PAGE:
Back in 2008, I was able to review Volvo’s then-new XC70 T6 AWD. I found its 281 HP to provide plenty of power, while the crossover wagon cosseted occupants with plenty of comfort, space, and luxury features. In the time since that review, revisions to the powerplant’s tuning have bumped power of the standard T6 AWD to 300 HP. For 2012, Volvo has partnered with tuner Polestar Performance to offer ECU upgrades for some models. In the case of the XC70, the sportier ECU bumps power output to 325 HP.
For reasons I can’t understand, small luxury crossover vehicles are very popular in North America. European manufacturers have all but stopped importing wagons to our shores, instead choosing to send us crossover vehicles with higher centers of gravity, less efficient engines, and higher profit margins. Audi’s entry in this segment is the Q5.
I seldom read the press releases anymore that automakers and their media consultants dump into my inbox by the hundreds each week. Time is too scarce for me to spend absorbing all the minutae of sales figures, new trim levels, and strategic social media partnerships that fill my Autosavant inbox. That said, when I saw the subject line reading “2013 BMW ALPINA B7 super-high performance luxury sedan…” I had to open the message.
Way back in 2009, I was fortunate to spend a week in the then-new Jaguar XF sedan. The XF broke new stylistic ground for Jaguar, pulling the company out of a rut of quad-headlamp sedan sameness that they’d been in, literally, for decades. Back then, I thought the XF looked awesome and drove even better.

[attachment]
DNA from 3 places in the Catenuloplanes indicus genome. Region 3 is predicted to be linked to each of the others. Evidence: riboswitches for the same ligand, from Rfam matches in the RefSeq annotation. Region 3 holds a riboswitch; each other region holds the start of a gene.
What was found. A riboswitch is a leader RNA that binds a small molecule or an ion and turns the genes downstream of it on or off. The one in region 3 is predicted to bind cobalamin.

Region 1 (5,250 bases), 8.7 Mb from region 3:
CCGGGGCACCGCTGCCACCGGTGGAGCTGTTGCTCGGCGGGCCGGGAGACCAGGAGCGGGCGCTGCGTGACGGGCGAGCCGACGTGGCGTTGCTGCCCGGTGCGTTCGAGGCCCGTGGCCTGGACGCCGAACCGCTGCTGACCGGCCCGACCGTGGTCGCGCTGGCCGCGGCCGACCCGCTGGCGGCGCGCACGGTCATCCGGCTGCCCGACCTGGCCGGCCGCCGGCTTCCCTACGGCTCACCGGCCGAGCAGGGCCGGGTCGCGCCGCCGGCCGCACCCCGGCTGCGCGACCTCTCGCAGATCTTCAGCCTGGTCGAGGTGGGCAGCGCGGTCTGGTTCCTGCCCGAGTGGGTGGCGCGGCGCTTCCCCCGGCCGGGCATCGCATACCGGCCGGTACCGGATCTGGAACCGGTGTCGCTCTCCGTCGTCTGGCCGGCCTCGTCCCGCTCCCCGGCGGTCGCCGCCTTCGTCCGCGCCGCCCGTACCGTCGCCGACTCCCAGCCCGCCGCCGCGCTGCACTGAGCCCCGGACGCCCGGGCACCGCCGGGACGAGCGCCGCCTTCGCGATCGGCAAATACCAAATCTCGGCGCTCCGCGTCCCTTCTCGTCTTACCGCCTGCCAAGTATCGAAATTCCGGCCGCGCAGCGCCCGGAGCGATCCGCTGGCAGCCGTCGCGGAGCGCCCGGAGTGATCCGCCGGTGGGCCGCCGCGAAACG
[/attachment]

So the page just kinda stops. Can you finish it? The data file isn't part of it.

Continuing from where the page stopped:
I’m long overdue for an update on the Long Term Flex Limited EcoBoost. Purchased in September 2011, the first update happened after 3 months and 3000 miles had elapsed. In the last update I talked about wanting to add better all-weather interior mats and a roof rack to facilitate carrying bikes and other loads. I addressed mats in the cargo area by purchasing a$70 Husky Liner for the well under/behind the third row seats. As we tend to travel with the third row seats deployed, that well is where our cargo ends up a majority of the time. When the third row is stowed for carrying larger loads that might be dirty or damage the carpeting, we use an auto blanket to protect the interior to avoid the nuisance of needing to remove a rigid cargo protector. The low-pile carpeting Ford specced for that cargo area grows fuzzy with vigorous vacuuming, so preventing it from getting dirty is important.